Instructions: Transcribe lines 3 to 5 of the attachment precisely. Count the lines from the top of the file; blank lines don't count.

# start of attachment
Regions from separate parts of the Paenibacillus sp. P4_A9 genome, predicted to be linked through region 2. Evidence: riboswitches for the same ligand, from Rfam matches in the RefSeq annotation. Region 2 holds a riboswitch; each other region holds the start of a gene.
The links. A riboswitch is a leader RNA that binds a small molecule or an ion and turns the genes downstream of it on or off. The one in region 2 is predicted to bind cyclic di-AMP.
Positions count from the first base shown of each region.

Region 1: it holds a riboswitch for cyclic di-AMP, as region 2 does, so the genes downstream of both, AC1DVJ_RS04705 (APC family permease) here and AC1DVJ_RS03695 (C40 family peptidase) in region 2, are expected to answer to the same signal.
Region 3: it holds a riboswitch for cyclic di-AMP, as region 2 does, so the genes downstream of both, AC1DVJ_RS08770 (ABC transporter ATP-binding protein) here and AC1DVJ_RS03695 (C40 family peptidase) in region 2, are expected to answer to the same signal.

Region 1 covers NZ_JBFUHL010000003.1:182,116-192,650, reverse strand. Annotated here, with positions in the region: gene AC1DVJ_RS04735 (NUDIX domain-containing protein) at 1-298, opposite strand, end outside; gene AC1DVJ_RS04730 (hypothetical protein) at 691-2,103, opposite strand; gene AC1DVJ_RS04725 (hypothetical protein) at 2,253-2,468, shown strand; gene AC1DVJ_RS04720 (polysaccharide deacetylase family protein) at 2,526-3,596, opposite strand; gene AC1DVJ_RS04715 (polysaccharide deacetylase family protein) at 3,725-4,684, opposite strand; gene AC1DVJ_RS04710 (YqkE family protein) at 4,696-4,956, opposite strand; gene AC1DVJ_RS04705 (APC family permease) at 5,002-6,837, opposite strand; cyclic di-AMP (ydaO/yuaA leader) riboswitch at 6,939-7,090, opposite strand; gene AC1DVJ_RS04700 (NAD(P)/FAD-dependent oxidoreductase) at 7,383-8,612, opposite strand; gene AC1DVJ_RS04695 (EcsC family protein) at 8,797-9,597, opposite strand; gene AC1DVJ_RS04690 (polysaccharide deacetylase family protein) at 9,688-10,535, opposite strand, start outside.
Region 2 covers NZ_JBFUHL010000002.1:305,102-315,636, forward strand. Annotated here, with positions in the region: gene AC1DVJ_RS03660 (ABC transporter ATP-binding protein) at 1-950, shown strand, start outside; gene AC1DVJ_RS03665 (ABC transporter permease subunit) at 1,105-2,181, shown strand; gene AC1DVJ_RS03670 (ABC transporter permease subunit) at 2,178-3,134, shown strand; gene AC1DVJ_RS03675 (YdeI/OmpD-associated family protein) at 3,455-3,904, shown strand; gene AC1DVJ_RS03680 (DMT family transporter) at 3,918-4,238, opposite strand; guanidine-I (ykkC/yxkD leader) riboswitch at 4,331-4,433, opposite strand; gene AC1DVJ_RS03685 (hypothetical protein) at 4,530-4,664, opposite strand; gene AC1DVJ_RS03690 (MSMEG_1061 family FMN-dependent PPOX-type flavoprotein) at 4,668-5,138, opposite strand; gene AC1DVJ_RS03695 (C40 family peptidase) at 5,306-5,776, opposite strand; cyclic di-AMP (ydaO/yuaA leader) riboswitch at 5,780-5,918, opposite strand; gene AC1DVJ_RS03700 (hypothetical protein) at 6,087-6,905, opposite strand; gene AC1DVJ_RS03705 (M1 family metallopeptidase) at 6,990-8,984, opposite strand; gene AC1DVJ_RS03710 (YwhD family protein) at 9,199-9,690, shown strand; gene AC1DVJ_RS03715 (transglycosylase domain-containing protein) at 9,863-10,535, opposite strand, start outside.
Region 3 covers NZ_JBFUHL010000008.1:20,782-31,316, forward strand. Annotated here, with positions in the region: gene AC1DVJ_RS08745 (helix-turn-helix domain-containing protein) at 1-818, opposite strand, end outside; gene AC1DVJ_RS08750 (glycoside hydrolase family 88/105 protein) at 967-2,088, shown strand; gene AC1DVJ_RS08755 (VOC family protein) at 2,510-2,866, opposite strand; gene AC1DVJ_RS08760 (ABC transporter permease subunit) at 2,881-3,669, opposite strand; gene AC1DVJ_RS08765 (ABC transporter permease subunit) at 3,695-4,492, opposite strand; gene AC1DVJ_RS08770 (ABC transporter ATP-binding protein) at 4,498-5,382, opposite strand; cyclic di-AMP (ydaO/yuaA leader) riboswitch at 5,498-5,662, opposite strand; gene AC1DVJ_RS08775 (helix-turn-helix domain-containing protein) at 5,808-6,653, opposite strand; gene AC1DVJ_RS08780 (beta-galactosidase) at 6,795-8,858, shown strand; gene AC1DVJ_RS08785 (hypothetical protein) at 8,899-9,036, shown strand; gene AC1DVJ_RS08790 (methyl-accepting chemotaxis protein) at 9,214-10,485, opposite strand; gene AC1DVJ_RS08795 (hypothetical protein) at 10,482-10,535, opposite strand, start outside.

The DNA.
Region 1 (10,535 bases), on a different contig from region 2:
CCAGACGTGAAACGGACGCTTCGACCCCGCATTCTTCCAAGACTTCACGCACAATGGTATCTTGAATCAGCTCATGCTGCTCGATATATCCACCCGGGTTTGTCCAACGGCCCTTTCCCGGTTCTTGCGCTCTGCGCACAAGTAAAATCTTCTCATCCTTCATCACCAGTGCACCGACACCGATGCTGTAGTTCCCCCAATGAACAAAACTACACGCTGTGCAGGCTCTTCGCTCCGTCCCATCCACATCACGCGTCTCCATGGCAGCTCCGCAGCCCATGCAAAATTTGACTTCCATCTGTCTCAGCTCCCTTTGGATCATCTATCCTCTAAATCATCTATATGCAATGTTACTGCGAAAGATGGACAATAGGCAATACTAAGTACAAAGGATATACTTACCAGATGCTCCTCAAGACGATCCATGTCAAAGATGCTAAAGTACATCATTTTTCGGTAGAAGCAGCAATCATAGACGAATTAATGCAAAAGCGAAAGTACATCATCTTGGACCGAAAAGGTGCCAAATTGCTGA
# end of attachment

Positions count from the first base shown of each region.

Region 1: it holds a riboswitch for cyclic di-AMP, as region 2 does, so the genes downstream of both, AC1DVJ_RS04705 (APC family permease) here and AC1DVJ_RS03695 (C40 family peptidase) in region 2, are expected to answer to the same signal.
Region 3: it holds a riboswitch for cyclic di-AMP, as region 2 does, so the genes downstream of both, AC1DVJ_RS08770 (ABC transporter ATP-binding protein) here and AC1DVJ_RS03695 (C40 family peptidase) in region 2, are expected to answer to the same signal.